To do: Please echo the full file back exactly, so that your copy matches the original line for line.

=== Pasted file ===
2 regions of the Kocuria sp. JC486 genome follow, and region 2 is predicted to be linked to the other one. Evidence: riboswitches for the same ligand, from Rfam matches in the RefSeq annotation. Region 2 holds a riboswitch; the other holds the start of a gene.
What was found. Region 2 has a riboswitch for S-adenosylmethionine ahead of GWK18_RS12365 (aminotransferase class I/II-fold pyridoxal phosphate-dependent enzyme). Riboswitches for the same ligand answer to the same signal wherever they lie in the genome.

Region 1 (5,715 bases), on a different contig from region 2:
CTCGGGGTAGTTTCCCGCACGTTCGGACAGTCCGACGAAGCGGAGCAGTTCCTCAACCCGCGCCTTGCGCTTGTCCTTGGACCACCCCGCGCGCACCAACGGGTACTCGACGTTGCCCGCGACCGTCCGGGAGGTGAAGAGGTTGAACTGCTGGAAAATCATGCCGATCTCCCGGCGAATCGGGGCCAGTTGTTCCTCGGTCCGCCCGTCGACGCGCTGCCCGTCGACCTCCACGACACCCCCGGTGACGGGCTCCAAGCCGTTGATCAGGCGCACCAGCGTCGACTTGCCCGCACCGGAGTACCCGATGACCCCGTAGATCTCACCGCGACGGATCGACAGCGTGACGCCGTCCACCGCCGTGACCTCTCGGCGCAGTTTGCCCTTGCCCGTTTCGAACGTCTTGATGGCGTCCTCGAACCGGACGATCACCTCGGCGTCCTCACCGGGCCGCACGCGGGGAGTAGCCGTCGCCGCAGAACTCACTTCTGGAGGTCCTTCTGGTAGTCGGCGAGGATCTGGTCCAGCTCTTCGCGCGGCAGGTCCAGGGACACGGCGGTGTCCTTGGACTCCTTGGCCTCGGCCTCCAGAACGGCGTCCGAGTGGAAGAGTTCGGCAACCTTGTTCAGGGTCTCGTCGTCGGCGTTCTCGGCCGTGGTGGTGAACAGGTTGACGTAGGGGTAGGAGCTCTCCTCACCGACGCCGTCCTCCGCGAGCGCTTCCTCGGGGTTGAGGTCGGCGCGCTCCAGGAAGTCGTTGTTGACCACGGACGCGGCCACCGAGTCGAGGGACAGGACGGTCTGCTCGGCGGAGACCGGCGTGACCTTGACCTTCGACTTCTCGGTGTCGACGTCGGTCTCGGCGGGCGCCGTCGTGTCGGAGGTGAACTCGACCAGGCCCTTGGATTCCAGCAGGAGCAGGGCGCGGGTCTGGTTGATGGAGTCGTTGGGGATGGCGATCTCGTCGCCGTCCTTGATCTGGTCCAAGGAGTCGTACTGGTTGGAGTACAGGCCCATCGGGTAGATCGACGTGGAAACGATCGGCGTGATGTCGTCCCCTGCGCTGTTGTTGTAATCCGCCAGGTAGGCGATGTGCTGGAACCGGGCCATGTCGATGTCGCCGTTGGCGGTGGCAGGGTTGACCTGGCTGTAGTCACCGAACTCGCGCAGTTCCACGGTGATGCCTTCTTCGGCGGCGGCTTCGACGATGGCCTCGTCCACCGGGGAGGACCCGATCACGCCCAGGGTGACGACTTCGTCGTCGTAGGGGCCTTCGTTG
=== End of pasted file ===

2 regions of the Kocuria sp. JC486 genome follow, and region 2 is predicted to be linked to the other one. Evidence: riboswitches for the same ligand, from Rfam matches in the RefSeq annotation. Region 2 holds a riboswitch; the other holds the start of a gene.
What was found. Region 2 has a riboswitch for S-adenosylmethionine ahead of GWK18_RS12365 (aminotransferase class I/II-fold pyridoxal phosphate-dependent enzyme). Riboswitches for the same ligand answer to the same signal wherever they lie in the genome.

Region 1 (5,715 bases), on a different contig from region 2:
CTCGGGGTAGTTTCCCGCACGTTCGGACAGTCCGACGAAGCGGAGCAGTTCCTCAACCCGCGCCTTGCGCTTGTCCTTGGACCACCCCGCGCGCACCAACGGGTACTCGACGTTGCCCGCGACCGTCCGGGAGGTGAAGAGGTTGAACTGCTGGAAAATCATGCCGATCTCCCGGCGAATCGGGGCCAGTTGTTCCTCGGTCCGCCCGTCGACGCGCTGCCCGTCGACCTCCACGACACCCCCGGTGACGGGCTCCAAGCCGTTGATCAGGCGCACCAGCGTCGACTTGCCCGCACCGGAGTACCCGATGACCCCGTAGATCTCACCGCGACGGATCGACAGCGTGACGCCGTCCACCGCCGTGACCTCTCGGCGCAGTTTGCCCTTGCCCGTTTCGAACGTCTTGATGGCGTCCTCGAACCGGACGATCACCTCGGCGTCCTCACCGGGCCGCACGCGGGGAGTAGCCGTCGCCGCAGAACTCACTTCTGGAGGTCCTTCTGGTAGTCGGCGAGGATCTGGTCCAGCTCTTCGCGCGGCAGGTCCAGGGACACGGCGGTGTCCTTGGACTCCTTGGCCTCGGCCTCCAGAACGGCGTCCGAGTGGAAGAGTTCGGCAACCTTGTTCAGGGTCTCGTCGTCGGCGTTCTCGGCCGTGGTGGTGAACAGGTTGACGTAGGGGTAGGAGCTCTCCTCACCGACGCCGTCCTCCGCGAGCGCTTCCTCGGGGTTGAGGTCGGCGCGCTCCAGGAAGTCGTTGTTGACCACGGACGCGGCCACCGAGTCGAGGGACAGGACGGTCTGCTCGGCGGAGACCGGCGTGACCTTGACCTTCGACTTCTCGGTGTCGACGTCGGTCTCGGCGGGCGCCGTCGTGTCGGAGGTGAACTCGACCAGGCCCTTGGATTCCAGCAGGAGCAGGGCGCGGGTCTGGTTGATGGAGTCGTTGGGGATGGCGATCTCGTCGCCGTCCTTGATCTGGTCCAAGGAGTCGTACTGGTTGGAGTACAGGCCCATCGGGTAGATCGACGTGGAAACGATCGGCGTGATGTCGTCCCCTGCGCTGTTGTTGTAATCCGCCAGGTAGGCGATGTGCTGGAACCGGGCCATGTCGATGTCGCCGTTGGCGGTGGCAGGGTTGACCTGGCTGTAGTCACCGAACTCGCGCAGTTCCACGGTGATGCCTTCTTCGGCGGCGGCTTCGACGATGGCCTCGTCCACCGGGGAGGACCCGATCACGCCCAGGGTGACGACTTCGTCGTCGTAGGGGCCTTCGTTG